Tools and Equipment for Assembling an Electric Firing System. 13
. Electric Firing System.
These instruments are used to check circuit continuities by checking the electric blasting cap. the firing wire. the blasting galvanometer or the M51 blasting cap test set. You can use the crimper for this (figure 21). It is delicate and must not be opened except to replace a weak battery. the firing wire connections. Blasting Galvanometer.
Figure 21. the flow of current from the dry-cell battery moves the needle across the scale.MM2605 Step 1: Test the Blasting Cap Test Set or the Galvanometer for Serviceability Either of two instruments can be used to test the electric firing system. This test is required to reduce the possibility of misfires. and two external terminals. When the two external terminals are connected in a closed circuit. Testing the Blasting Galvanometer. the battery is weak and should be replaced. The blasting galvanometer consists of a meter with a needle and a scale. hold a piece of metal across its two terminals. To test the blasting galvanometer for serviceability.
. The galvanometer must be handled carefully and kept dry. If this procedure does not cause a wide deflection of the needle on the meter (23 to 25 units). a small special silver-chloride dry-cell battery. and any firing wire splices.
It must be retested after unreeling. Test Set. two binding posts.9 V total voltage. make sure that only the appropriate silver-chloride dry-cell battery is installed. you must take special care in wiring a circuit to avoid shorting. (Note: Since the M51 blasting cap test set can not discriminate between a firing circuit that is properly set up and one with a short. It is a self-contained unit with a magnetotype impulse generator. unreel the firing wire and lay it from the location of the charges to be detonated (blasting site) to the firing site. 0. This test set was developed to replace the blasting galvanometer for testing electrical firing circuits. 15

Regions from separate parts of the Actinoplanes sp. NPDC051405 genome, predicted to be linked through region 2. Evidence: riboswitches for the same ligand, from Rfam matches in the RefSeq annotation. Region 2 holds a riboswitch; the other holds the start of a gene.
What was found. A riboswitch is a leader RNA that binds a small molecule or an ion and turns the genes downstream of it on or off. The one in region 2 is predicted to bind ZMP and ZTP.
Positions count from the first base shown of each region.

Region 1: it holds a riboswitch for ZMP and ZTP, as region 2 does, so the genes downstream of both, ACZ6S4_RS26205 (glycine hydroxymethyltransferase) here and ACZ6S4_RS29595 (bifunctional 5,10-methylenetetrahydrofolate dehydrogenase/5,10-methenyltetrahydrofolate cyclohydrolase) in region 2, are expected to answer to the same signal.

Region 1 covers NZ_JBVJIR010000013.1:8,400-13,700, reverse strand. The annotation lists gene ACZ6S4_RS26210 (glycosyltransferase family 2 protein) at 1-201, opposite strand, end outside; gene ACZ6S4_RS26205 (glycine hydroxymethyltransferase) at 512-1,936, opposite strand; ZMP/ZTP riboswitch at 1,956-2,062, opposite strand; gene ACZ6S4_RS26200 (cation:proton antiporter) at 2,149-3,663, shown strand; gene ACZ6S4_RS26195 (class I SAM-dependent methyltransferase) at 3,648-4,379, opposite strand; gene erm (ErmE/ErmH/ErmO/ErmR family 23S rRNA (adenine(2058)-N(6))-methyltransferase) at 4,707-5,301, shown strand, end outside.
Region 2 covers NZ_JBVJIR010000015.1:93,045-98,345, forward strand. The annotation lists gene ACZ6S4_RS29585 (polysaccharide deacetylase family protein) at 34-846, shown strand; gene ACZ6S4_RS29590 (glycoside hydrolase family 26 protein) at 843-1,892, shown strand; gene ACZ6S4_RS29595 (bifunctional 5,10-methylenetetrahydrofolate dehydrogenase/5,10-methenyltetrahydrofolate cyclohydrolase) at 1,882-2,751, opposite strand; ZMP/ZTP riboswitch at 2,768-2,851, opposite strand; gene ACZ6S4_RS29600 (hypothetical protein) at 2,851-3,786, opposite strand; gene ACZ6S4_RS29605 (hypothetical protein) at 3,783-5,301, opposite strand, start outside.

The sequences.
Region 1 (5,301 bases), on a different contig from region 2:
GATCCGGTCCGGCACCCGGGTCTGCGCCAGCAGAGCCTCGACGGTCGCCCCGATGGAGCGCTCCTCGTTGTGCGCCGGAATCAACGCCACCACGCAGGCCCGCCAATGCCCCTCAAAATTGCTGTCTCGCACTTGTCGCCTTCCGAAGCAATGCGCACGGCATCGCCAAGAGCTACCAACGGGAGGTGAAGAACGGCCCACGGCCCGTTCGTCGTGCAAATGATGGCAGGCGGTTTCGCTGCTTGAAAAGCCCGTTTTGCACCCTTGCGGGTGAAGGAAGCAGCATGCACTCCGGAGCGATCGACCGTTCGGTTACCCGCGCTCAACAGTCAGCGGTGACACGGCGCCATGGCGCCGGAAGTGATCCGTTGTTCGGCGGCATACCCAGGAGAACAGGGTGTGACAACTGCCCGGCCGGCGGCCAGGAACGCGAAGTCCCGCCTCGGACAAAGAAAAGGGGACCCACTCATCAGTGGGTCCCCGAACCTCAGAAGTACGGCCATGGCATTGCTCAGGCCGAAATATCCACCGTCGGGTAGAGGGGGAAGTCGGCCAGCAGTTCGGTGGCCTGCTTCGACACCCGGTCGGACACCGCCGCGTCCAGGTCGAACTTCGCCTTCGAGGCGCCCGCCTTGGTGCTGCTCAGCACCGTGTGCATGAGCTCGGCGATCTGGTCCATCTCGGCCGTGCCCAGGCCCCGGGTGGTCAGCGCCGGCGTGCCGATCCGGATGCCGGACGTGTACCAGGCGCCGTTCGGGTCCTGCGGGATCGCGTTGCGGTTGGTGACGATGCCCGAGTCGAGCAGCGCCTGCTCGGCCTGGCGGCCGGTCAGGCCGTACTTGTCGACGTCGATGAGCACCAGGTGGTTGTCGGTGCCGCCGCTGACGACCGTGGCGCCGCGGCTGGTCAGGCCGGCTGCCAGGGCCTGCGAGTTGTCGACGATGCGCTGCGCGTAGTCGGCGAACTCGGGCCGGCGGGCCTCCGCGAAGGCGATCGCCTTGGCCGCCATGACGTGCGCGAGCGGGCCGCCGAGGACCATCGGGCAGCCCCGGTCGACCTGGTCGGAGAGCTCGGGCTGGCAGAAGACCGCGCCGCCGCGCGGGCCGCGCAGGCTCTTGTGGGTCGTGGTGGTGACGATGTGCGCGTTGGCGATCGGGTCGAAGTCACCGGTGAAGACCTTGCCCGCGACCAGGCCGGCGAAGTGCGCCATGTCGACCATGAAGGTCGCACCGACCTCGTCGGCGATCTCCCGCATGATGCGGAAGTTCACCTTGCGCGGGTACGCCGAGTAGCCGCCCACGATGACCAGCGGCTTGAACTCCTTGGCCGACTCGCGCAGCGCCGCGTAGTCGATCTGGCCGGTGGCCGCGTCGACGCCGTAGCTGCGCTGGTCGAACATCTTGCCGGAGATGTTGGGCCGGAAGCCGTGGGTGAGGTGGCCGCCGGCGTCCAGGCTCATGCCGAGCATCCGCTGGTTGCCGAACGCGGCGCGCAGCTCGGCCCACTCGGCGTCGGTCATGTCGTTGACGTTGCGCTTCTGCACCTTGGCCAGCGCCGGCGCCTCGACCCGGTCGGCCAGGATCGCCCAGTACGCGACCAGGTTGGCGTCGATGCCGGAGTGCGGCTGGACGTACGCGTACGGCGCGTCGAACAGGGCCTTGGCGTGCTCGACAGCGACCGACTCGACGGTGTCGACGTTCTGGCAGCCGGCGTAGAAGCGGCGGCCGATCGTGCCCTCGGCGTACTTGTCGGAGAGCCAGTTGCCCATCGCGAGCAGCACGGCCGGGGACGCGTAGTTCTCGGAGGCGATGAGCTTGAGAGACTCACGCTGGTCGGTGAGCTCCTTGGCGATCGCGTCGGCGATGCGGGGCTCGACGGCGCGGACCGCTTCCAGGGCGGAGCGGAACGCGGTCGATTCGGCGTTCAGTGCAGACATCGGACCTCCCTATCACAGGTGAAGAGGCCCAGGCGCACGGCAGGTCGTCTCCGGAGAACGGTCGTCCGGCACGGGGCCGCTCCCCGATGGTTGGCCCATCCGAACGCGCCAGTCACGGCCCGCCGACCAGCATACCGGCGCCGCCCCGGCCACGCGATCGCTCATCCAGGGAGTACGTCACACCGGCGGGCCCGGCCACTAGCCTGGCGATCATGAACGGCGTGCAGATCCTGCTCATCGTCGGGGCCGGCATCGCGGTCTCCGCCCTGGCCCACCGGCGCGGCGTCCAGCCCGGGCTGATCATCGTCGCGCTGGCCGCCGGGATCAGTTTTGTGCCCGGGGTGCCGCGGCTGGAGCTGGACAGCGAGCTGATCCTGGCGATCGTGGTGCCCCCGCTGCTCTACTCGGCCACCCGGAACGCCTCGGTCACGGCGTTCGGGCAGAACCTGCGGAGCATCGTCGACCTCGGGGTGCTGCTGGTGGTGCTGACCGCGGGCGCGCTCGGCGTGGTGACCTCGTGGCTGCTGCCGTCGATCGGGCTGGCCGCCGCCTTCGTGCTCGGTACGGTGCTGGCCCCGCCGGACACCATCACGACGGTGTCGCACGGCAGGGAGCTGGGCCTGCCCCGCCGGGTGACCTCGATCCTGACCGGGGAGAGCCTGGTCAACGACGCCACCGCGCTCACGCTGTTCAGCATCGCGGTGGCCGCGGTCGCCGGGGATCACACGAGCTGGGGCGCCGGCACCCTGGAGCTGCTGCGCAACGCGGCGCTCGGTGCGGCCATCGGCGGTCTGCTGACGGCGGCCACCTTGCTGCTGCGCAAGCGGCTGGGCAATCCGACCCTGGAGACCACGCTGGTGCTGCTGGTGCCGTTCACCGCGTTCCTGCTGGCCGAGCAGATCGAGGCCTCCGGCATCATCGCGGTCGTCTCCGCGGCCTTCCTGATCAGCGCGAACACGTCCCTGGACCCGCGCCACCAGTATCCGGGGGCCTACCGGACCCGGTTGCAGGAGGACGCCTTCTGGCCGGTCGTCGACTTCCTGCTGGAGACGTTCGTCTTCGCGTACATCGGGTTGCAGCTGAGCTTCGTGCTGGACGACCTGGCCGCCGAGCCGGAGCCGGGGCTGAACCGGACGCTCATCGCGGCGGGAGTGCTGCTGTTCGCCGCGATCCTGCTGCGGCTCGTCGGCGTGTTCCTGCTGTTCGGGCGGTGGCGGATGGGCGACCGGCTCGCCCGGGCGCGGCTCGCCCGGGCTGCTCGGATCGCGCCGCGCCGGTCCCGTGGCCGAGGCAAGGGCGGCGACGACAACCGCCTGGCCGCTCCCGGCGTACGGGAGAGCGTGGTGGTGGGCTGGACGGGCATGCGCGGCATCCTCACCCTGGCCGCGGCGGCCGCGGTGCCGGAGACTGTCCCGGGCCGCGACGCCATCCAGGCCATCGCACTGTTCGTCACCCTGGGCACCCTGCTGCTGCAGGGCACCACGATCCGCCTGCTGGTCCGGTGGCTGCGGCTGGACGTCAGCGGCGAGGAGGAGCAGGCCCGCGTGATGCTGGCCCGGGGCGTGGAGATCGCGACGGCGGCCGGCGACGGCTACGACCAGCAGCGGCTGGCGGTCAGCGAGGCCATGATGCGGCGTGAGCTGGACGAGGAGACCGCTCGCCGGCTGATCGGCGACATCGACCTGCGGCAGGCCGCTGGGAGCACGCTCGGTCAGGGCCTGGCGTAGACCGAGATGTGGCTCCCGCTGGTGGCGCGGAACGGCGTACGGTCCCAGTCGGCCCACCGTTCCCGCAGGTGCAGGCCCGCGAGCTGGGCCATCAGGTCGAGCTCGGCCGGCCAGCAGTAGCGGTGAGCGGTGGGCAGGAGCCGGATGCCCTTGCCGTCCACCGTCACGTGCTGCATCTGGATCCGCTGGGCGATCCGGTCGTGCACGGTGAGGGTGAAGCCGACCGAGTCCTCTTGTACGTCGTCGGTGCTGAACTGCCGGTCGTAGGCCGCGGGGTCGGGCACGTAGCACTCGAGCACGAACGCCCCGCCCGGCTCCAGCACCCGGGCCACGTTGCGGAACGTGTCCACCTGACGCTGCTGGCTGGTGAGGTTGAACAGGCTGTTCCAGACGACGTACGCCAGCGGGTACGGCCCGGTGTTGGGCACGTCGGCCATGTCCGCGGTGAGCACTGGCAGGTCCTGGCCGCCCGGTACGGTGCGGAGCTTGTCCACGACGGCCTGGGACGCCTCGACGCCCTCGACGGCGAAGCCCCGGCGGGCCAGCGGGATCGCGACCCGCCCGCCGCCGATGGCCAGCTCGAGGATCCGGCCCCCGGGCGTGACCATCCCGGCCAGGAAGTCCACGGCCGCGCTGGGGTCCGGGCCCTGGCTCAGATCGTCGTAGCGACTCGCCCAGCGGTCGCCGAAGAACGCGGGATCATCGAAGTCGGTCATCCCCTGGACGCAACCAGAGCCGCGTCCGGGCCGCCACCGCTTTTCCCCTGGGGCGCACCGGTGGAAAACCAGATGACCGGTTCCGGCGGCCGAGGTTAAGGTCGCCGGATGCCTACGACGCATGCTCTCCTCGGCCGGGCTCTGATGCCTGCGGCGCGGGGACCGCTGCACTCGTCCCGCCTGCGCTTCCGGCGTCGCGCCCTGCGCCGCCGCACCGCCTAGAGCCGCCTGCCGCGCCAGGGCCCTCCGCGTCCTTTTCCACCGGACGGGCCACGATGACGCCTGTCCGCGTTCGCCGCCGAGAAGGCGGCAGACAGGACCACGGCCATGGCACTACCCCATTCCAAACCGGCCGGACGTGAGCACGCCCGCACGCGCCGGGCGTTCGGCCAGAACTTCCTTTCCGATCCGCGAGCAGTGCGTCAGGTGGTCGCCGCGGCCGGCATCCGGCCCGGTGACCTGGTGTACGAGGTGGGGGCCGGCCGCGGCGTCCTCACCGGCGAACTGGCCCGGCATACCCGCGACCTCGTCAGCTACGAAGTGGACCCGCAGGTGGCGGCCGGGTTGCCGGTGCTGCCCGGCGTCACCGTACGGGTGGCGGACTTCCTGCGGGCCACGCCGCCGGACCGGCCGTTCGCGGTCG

The two types of dry-cell batteries authorized for use with the blasting galvanometer are the BA-245/U special silver-chloride dry-cell. the lamp will flash. If the set is serviceable. connect a piece of bare wire to the two binding posts. an indicator lamp. and a handle to activate the generator. Any other battery may produce enough voltage to detonate blasting caps. however. and the BA-2245/U special silver-chloride dry-cell. because uncoiling may separate broken wire that was undetected when reeled. M51. Testing the M51 Blasting Cap Test Set. Depress the handle sharply while observing the indicator lamp.9 V total voltage. To preclude testing the firing wire twice for shorts and continuity.
Step 2: Test the Firing Wire for Shorts and Continuity The firing wire could be tested on the reel. Blasting Cap. Warning: Before using the galvanometer. 0. To test the M51 blasting cap test set (figure 22).
When using the M51 blasting cap test set to test for shorts. Connect the conductor wires at one end to the test set binding posts and actuate the test set (figure 23). If the indicator lamp does not flash. Actuate the test set (figure 24). The indicator lamp should not flash. If this happens.
Figure 24. Testing for Shorts Using the M51 Blasting Cap Test Set.
Figure 23. the firing wire has a short circuit. there is a break in the firing wire. 16
. twist the firing wire conductors together at one end and connect those at the other end to the test set binding posts. To test for continuity. separate the firing wire conductors at both ends. locate it and repair as required. Testing for Continuity Using the M51 Blasting Cap Test Set. Locate it and repair as required. The indicator lamp should flash. If the indicator lamp does flash.